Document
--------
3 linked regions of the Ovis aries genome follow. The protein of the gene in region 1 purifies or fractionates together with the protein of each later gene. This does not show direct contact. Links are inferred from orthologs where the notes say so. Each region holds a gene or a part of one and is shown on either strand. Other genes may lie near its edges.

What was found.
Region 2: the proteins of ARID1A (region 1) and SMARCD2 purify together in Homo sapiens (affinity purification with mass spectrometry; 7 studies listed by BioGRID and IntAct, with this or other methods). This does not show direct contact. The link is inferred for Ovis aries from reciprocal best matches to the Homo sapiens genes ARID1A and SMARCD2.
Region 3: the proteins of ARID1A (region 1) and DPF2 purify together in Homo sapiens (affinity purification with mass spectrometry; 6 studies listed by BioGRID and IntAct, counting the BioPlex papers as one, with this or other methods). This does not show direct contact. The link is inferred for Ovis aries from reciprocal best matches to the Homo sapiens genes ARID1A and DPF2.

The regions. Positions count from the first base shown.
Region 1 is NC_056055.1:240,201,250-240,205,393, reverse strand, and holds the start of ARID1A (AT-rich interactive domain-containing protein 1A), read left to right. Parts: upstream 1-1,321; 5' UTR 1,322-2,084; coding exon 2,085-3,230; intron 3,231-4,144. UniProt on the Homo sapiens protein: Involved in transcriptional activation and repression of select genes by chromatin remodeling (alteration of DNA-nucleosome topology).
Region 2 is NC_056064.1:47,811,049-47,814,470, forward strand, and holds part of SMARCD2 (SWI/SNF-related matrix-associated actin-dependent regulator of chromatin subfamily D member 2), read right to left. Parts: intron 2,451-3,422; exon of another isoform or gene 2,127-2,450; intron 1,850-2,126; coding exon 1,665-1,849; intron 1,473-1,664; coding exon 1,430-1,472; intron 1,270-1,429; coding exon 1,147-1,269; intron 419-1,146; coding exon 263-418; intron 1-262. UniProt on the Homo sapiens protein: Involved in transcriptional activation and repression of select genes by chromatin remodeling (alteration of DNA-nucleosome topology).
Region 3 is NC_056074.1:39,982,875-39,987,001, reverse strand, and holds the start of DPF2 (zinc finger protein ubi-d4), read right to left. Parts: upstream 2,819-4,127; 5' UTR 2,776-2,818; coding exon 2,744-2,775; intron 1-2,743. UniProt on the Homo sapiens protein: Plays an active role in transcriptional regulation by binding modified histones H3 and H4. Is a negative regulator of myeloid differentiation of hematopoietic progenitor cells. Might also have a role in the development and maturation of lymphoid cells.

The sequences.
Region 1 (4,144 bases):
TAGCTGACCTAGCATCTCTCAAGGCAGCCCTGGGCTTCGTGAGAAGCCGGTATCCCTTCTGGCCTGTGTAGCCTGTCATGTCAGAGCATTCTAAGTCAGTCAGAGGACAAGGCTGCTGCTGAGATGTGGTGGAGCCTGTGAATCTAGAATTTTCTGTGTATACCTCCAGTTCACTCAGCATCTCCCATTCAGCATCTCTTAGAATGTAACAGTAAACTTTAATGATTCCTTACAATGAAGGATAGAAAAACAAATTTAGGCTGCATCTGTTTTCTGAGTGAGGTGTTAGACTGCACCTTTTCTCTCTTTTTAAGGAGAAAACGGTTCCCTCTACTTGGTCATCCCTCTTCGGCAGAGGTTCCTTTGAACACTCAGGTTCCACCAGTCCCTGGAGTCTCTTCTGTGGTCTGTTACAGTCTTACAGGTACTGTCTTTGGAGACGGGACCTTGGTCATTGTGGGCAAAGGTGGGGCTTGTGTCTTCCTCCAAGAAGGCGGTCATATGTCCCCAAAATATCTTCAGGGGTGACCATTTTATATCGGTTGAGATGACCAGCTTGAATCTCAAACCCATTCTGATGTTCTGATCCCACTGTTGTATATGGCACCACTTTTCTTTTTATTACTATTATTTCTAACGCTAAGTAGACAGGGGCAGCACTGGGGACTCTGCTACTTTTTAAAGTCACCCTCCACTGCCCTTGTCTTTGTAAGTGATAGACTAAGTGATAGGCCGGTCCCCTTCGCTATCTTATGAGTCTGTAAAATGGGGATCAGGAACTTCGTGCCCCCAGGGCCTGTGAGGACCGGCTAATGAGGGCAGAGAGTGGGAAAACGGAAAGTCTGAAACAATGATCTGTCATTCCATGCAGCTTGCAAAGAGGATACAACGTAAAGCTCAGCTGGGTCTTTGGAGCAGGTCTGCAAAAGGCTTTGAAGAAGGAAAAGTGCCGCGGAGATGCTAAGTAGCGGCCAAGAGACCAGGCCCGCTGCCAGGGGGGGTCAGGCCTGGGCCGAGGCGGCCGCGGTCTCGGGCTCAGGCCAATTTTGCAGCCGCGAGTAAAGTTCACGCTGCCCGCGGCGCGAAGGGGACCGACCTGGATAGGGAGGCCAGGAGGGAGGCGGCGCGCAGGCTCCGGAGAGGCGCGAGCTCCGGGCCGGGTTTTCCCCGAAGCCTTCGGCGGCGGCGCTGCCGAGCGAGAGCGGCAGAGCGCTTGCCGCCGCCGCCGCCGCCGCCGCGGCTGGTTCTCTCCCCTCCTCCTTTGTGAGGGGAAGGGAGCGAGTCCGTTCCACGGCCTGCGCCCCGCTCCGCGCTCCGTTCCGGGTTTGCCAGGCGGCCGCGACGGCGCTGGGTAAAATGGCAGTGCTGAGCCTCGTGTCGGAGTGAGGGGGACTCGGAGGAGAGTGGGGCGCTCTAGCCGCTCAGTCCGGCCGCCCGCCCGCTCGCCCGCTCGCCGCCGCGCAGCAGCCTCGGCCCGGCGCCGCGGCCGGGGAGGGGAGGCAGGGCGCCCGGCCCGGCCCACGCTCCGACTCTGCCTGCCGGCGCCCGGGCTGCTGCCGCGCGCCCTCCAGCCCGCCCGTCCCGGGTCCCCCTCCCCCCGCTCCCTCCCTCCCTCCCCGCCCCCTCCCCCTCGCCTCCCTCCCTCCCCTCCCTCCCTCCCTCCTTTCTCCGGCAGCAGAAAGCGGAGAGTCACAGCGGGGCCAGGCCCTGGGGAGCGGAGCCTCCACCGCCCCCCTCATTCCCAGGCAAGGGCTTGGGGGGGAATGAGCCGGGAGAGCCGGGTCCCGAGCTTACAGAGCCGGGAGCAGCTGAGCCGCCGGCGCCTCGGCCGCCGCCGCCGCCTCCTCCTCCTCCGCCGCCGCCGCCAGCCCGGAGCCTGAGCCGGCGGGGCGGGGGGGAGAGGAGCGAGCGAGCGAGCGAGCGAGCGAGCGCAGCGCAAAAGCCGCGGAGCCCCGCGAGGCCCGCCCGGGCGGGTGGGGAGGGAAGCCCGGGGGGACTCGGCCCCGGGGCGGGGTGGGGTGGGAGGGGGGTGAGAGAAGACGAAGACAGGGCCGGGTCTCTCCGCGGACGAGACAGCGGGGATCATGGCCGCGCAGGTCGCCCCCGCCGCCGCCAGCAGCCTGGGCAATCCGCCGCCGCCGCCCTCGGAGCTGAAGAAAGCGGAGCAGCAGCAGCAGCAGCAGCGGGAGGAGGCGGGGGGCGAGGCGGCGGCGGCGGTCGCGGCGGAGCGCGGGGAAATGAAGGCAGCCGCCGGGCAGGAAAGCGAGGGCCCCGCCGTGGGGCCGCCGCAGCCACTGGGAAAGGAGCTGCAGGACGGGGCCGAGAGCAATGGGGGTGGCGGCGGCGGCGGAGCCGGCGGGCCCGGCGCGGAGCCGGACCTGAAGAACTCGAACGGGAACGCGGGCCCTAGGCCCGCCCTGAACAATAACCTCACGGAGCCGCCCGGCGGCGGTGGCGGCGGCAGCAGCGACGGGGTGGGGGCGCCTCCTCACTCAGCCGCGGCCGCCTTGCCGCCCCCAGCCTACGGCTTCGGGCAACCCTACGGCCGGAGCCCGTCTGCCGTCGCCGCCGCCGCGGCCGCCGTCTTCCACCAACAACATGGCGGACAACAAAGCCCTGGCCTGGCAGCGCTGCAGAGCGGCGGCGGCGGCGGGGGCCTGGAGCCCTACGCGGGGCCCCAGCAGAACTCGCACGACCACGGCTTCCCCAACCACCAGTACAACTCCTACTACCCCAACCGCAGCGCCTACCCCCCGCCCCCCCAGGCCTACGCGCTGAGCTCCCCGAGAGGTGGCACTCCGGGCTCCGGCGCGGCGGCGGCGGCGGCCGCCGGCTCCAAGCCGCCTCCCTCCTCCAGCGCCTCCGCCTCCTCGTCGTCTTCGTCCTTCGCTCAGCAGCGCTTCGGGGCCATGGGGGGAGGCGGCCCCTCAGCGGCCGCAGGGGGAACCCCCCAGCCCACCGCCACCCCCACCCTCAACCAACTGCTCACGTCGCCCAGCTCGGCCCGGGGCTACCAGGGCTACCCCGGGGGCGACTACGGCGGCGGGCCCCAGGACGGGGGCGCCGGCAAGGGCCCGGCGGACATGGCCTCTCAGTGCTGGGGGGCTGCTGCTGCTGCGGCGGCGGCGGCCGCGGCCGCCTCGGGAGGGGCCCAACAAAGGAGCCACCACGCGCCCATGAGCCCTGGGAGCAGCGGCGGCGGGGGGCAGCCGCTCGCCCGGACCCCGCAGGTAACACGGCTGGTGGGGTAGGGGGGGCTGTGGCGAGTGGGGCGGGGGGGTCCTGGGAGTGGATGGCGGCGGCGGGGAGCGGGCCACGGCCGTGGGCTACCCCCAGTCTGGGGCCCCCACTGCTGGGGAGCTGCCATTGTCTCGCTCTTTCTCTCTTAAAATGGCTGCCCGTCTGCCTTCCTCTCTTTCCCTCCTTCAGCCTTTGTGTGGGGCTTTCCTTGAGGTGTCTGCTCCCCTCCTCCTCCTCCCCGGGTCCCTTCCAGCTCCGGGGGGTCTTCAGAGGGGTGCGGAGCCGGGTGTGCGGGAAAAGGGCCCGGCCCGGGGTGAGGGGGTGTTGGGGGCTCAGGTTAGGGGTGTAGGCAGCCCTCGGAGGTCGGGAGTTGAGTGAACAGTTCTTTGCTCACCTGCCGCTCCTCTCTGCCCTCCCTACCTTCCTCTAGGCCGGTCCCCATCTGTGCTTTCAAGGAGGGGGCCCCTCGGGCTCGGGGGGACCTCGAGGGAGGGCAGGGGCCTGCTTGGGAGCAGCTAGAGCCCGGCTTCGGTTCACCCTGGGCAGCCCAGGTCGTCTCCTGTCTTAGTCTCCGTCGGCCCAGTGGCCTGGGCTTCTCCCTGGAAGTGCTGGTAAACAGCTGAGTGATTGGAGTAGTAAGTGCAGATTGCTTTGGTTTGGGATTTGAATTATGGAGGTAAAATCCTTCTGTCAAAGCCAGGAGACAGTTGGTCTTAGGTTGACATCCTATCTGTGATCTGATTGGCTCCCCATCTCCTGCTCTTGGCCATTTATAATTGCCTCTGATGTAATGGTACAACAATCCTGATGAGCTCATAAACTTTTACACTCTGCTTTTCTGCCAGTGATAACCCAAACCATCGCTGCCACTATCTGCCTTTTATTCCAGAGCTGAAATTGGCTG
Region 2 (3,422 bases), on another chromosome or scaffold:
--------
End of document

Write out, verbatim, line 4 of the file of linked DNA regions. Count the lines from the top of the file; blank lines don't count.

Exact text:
Region 3: the proteins of ARID1A (region 1) and DPF2 purify together in Homo sapiens (affinity purification with mass spectrometry; 6 studies listed by BioGRID and IntAct, counting the BioPlex papers as one, with this or other methods). This does not show direct contact. The link is inferred for Ovis aries from reciprocal best matches to the Homo sapiens genes ARID1A and DPF2.